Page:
It’s two minutes to twelve, and we continue navel gazing!” said one of the participants during the S&OP mini-seminar recently held at ArlaFoods in Nijkerk. Just before Lourens Schouwink, CFO Samsung Benelux, had talked about their ambitions and approach. Leaving part of his audience behind in wonder and despair.
Samsung continues on the warpath. After a climb to the market leader position in the last decade for products like side-by-side refrigerators, flat-screen televisions and mobile phones, they now are aiming for leadership in green technology and health care. And if Samsung wants something, they’re going to get it. Lourens Schouwinks’s presentation didn’t show any hesitation or doubt.. Arrogant? Maybe. Self-conscious? Sure. Complacency? Not at all.
How to eat an elephant?
It goes without saying that you will be adrift without a vision. Until recently that was also true for the road to success: in small manageable steps. Or as Oger Lusink, Dutch fashion king, said recently when asked for the key to his success: “Think big, act small”. Samsung seems to belie this theory, however. Samsung chases after it’s goals in giant leaps.
Think big, act small. The question is: what is small? For my grandmother Sneek was the big city. When you’re from Seoul, Amsterdam is just a village. Size is relative. If you’re small then you have to deal with small steps. If you’re tall then you can make giant leaps. Or as Confucius put it, “Man with head in the cloud can not have feet on ground ….. unless very big man.” Apparently Samsung is such a very big man. Making giant leaps doesn’t seem to bother Samsung.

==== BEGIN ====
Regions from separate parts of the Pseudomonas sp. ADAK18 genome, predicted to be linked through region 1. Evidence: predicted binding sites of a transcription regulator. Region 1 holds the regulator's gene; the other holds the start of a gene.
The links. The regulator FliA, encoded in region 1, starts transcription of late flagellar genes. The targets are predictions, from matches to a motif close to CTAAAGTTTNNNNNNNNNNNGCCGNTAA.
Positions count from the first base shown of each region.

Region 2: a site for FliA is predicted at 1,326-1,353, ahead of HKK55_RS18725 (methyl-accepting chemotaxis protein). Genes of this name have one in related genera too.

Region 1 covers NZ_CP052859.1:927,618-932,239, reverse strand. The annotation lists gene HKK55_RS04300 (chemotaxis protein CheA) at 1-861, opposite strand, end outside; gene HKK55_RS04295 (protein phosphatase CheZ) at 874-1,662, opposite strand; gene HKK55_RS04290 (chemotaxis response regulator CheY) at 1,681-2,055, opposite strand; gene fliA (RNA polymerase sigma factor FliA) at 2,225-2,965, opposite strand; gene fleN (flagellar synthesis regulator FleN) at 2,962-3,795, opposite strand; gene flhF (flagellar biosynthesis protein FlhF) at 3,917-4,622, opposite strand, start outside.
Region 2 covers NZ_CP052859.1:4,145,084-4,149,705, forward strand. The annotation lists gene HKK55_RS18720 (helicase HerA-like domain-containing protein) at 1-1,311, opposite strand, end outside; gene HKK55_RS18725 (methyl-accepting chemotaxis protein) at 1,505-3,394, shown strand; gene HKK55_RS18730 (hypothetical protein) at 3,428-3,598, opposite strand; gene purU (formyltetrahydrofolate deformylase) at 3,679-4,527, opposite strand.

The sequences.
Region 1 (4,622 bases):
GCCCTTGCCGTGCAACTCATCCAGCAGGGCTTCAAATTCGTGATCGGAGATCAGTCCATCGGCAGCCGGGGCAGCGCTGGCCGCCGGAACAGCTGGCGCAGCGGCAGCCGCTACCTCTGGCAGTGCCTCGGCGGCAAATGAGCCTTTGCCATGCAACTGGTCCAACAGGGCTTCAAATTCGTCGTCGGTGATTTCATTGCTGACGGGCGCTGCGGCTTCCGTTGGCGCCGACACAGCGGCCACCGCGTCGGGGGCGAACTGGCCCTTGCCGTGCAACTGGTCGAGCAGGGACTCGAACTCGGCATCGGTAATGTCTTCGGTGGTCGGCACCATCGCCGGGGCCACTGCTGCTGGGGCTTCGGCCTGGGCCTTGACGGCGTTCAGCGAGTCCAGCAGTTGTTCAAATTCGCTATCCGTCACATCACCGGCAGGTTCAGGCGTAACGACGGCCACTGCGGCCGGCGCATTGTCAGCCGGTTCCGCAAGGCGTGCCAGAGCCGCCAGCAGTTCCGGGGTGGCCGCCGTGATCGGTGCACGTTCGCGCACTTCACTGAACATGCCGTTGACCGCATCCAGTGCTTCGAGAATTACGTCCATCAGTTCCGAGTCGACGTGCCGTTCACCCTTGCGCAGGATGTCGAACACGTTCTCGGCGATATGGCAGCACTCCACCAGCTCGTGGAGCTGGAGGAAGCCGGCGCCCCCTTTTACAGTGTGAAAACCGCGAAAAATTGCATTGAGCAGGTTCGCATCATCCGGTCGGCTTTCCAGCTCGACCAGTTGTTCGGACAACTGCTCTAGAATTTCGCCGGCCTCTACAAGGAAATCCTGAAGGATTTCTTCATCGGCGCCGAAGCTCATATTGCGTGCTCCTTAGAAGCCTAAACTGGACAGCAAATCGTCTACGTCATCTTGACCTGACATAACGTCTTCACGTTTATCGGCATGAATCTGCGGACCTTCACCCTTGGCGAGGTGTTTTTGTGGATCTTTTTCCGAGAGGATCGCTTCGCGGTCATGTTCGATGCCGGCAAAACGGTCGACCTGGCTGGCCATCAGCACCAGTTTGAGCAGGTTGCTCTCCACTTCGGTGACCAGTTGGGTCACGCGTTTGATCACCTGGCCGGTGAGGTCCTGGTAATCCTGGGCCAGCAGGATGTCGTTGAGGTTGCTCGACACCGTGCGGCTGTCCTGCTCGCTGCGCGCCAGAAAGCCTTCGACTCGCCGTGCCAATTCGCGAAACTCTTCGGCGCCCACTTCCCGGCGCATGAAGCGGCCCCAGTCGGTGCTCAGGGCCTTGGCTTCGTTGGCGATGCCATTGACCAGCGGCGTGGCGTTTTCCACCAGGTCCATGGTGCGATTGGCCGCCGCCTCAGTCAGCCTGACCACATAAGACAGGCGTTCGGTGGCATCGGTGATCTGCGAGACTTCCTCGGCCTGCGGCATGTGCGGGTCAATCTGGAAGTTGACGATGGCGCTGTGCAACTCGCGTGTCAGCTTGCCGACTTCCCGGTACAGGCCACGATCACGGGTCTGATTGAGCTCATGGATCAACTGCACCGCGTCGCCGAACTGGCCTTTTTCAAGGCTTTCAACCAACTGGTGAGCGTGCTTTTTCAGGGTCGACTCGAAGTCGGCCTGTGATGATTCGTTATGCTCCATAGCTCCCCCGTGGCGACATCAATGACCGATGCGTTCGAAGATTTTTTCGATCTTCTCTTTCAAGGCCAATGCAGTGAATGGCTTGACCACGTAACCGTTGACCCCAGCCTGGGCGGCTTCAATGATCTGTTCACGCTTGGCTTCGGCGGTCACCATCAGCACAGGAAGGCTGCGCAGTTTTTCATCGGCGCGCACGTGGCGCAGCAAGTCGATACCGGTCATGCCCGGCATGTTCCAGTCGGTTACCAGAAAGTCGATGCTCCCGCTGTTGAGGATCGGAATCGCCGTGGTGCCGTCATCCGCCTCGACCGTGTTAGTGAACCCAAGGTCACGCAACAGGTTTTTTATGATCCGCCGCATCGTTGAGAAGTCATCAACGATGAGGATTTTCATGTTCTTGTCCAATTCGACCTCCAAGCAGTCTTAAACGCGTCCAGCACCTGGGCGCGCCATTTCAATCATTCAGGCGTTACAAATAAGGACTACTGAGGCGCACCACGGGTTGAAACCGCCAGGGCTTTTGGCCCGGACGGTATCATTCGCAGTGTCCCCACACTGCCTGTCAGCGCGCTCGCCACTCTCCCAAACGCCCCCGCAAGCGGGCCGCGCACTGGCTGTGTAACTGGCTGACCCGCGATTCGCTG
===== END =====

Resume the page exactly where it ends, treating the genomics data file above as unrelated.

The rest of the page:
An interesting question is how to become a very big man.
Schouwink contributes Samsung’s success to the Korean national character. The term “pali pali ‘, or ‘quick quick’, refers to the Korean national character. “We drive fast, eat fast, do everything fast – we are always in a hurry.” Koreans do not have change management workshops or “away days” to create urgency. Urgency is apparent; always and everywhere. Anyone who has taken a taxi in Seoul will agree. They drive like crazy!
The same urgency is also reflected in the way Samsung is managed. Top-down targets are determined and imposed. Leadership ‘does not take no for an answer’. What’s left for sales and operations is the execution to achieve the targets. No consensus but confirmation. No polishing of forecasts, but closing the gap between forecast and targets with concrete actions. There is simply no room for sandbagging. Of course, all this is done fully compliant with the national character, in unison in the pali pali way.
The result is a tremendous jumping power. And if you have jumping power, you can make giant leaps. For spectators unbelievably huge, for Samsung small enough to be feasible.
Samsung proves: successful S&OP is not a process, S&OP is a mindset. Sales and Operations to work together is an open door. Whether it happens depends on the commitment to jointly achieve the targets. Urgency is a prerequisite. Meetings, agendas, action lists and IT are only tools, a means to an end. Or as Erik Brouwer, Director SCM Northwestern Europe at Perfetti Van Melle, put it: “Why are we complicating things? Tear down the walls and focus yourself on the essence, the shortest path to the goal.”
According to the reaction of Schouwink’s audience, we definitely need some pali pali here in Western Europe. Sooner rather than later. As for me, without the crazy driving.